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Abnormal Resting-State Connectivity at Functional MRI in Women with Premenstrual Syndrome.

Liu Q, Li R, Zhou R, Li J, Gu Q - PLoS ONE (2015)

Bottom Line: The results showed that compared with the control group, the PMS group had decreased connectivity in the middle frontal gyrus (MFG) and theparahippocampalgyrus (PHG), as well as increased connectivity in the left medial/superior temporal gyri (MTG/STG) and precentralgyrus within the default mode network (DMN); in addition, the PMS group had higher anxiety and depression scale scores, together with lower stress perception scores.Finally, there were significantly positive correlations between the stress perception scores and functional connectivity in the MFG and cuneus.These findings suggest that compared with normal women, women with PMS displayed abnormal stress sensitivity, which was reflected in the decreased and increased functional connectivity within the DMN, blunted stress perception and higher depression.

View Article: PubMed Central - PubMed

Affiliation: Beijing Key Laboratory of Applied Experimental Psychology, School of Psychology, Beijing Normal University, Beijing, P. R. China; Research Center of Emotion Regulation, Beijing Normal University, Beijing, P. R. China.

ABSTRACT

Objectives: Premenstrual syndrome (PMS) refers to a series of cycling and relapsing physical, emotion and behavior syndromes that occur in the luteal phase and resolve soon after the onset of menses. Although PMS is widely recognized, its neural mechanism is still unclear.

Design: To address this question, we measured brain activity for women with PMS and women without PMS (control group) using resting-state functional magnetic resonance imaging (rs-fMRI). In addition, the participants should complete the emotion scales (Beck Anxiety Inventory, BAI; Beck Depression Inventory, BDI, before the scanning) as well as the stress perception scale (Visual analog scale for stress, VAS, before and after the scanning).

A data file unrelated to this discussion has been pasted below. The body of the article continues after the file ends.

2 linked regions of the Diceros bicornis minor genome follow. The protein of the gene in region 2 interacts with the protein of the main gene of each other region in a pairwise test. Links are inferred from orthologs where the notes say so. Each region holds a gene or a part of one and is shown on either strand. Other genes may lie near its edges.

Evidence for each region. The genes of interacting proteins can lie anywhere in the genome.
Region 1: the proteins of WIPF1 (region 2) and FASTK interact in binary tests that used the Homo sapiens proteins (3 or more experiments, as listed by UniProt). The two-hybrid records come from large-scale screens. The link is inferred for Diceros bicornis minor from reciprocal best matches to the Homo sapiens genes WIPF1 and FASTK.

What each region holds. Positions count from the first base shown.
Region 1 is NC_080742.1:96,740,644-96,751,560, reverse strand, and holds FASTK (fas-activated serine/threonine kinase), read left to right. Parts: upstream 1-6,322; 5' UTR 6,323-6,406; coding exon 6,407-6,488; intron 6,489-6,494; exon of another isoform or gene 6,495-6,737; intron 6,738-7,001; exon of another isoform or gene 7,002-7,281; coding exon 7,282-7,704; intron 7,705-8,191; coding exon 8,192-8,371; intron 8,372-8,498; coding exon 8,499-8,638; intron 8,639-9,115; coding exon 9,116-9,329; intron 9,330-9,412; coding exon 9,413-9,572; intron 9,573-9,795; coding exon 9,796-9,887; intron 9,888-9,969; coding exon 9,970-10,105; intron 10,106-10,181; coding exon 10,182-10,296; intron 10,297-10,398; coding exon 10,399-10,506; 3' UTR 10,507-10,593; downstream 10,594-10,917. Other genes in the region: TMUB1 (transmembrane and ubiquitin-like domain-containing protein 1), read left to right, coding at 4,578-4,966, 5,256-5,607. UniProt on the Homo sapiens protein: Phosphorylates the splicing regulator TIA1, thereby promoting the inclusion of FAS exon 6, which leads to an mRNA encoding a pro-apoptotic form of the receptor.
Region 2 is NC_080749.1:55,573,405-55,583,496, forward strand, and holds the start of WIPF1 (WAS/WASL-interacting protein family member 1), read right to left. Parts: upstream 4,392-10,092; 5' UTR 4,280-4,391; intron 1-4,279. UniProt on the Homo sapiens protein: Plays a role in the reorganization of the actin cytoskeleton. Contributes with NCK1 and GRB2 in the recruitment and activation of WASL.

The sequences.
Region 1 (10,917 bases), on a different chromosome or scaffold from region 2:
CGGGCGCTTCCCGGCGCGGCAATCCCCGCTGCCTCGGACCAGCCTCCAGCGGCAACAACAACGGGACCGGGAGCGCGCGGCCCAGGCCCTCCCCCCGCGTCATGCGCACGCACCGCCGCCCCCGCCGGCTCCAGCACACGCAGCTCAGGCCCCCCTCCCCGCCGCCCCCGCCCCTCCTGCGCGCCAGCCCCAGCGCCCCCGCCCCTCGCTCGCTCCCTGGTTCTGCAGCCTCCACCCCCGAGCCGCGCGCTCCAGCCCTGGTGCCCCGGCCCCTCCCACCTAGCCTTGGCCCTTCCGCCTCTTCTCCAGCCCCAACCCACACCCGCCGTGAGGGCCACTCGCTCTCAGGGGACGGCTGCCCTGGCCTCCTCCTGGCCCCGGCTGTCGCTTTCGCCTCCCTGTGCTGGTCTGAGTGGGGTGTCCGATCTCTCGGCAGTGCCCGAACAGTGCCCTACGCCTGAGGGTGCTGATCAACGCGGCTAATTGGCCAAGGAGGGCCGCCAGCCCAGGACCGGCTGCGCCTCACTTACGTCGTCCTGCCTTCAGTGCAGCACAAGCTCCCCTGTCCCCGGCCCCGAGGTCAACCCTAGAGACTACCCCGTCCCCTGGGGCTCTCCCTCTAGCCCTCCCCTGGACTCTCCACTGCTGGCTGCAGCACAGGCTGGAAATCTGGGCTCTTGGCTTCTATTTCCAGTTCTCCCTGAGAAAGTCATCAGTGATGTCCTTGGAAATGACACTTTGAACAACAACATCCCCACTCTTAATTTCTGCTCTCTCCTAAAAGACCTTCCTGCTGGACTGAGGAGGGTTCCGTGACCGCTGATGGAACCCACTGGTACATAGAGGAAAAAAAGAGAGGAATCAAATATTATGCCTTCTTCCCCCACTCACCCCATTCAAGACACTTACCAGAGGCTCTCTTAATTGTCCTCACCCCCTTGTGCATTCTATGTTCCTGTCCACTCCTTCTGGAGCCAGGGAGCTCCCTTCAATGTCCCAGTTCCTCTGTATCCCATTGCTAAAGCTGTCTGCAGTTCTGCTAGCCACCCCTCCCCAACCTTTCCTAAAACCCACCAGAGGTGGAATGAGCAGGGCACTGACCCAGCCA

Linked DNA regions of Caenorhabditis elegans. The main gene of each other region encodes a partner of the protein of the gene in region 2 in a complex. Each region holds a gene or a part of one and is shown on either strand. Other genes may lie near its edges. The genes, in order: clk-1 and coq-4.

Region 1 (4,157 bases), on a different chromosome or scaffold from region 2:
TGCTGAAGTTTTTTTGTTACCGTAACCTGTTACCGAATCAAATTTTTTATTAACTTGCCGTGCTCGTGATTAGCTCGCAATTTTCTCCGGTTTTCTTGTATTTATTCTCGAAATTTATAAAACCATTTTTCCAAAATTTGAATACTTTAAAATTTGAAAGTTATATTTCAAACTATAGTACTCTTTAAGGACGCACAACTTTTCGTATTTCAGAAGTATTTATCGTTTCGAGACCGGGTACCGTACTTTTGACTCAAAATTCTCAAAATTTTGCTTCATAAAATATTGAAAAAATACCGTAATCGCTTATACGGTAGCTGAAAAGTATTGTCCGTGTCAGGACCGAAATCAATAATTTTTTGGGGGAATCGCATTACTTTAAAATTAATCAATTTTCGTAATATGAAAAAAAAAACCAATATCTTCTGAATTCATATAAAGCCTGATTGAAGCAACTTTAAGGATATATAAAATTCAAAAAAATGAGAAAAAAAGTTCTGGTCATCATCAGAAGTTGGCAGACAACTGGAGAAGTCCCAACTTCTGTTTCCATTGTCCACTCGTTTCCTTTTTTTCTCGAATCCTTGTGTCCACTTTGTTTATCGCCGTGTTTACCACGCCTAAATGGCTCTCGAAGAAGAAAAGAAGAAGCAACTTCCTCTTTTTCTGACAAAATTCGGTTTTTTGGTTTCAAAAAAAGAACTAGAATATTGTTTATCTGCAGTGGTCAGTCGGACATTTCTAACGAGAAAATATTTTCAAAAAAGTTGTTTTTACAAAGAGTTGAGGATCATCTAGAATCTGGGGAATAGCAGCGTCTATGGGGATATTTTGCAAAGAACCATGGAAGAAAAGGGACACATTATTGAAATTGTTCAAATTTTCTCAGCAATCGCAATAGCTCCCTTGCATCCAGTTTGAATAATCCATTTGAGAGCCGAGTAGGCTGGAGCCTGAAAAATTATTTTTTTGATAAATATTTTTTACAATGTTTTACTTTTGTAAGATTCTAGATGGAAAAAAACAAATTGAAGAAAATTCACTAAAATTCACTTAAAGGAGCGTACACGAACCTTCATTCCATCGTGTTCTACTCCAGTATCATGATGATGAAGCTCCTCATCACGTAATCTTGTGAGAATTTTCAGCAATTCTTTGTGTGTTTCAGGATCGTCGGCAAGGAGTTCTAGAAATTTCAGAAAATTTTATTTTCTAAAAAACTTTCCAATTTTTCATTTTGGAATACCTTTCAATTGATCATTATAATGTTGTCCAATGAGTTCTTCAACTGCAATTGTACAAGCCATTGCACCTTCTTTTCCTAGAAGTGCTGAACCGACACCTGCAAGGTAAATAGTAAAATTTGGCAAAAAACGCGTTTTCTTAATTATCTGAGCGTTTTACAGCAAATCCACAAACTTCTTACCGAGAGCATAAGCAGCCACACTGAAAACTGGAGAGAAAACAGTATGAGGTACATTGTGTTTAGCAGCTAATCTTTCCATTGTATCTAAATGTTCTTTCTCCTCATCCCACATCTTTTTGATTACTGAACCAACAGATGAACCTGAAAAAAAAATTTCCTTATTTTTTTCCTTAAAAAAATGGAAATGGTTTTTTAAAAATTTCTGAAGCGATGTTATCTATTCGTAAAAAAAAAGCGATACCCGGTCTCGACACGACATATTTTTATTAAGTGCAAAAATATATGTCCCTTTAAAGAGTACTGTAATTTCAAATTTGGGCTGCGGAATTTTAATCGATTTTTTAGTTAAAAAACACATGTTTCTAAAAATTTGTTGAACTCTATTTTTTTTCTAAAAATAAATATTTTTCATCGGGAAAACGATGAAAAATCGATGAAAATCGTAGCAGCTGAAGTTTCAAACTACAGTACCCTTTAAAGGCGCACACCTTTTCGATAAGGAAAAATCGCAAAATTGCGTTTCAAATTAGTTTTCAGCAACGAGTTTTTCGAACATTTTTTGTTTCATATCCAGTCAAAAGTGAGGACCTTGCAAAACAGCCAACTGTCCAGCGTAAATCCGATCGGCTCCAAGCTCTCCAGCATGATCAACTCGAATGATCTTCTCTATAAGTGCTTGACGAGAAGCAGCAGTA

Results: The results showed that compared with the control group, the PMS group had decreased connectivity in the middle frontal gyrus (MFG) and theparahippocampalgyrus (PHG), as well as increased connectivity in the left medial/superior temporal gyri (MTG/STG) and precentralgyrus within the default mode network (DMN); in addition, the PMS group had higher anxiety and depression scale scores, together with lower stress perception scores. Finally, there were significantly positive correlations between the stress perception scores and functional connectivity in the MFG and cuneus. The BDI scores in the PMS group were correlated negatively with the functional connectivity in the MFG and precuneus and correlated positively with the functional connectivity in the MTG.

Conclusion: These findings suggest that compared with normal women, women with PMS displayed abnormal stress sensitivity, which was reflected in the decreased and increased functional connectivity within the DMN, blunted stress perception and higher depression.

No MeSH data available.


Related in: MedlinePlus

The functional connectivity map of the DMN (default mode network).Axial images show the network for the control (upper panel) and PMS (lower panel) groups. The statistical map was derived from a one-sample t-test of DMN components. The bar at the right shows the T-values. Images are in radiologic format with the left side of the image corresponding to the right side of the subject’s brain.
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pone.0136029.g002: The functional connectivity map of the DMN (default mode network).Axial images show the network for the control (upper panel) and PMS (lower panel) groups. The statistical map was derived from a one-sample t-test of DMN components. The bar at the right shows the T-values. Images are in radiologic format with the left side of the image corresponding to the right side of the subject’s brain.

Mentions: Fig 2 shows the functional connectivity map of the DMN extracted from the Group ICA. The regions displaying significant functional connectivity in both groups mainly cover the medial prefrontal cortex, middle frontal gyrus (MFG), precentralgyrus, precuneus/posteriorcingulate cortex, (para)hippocampal gyrus, superior/inferior parietal lobule, and the superior/middle/inferior temporal gyrus.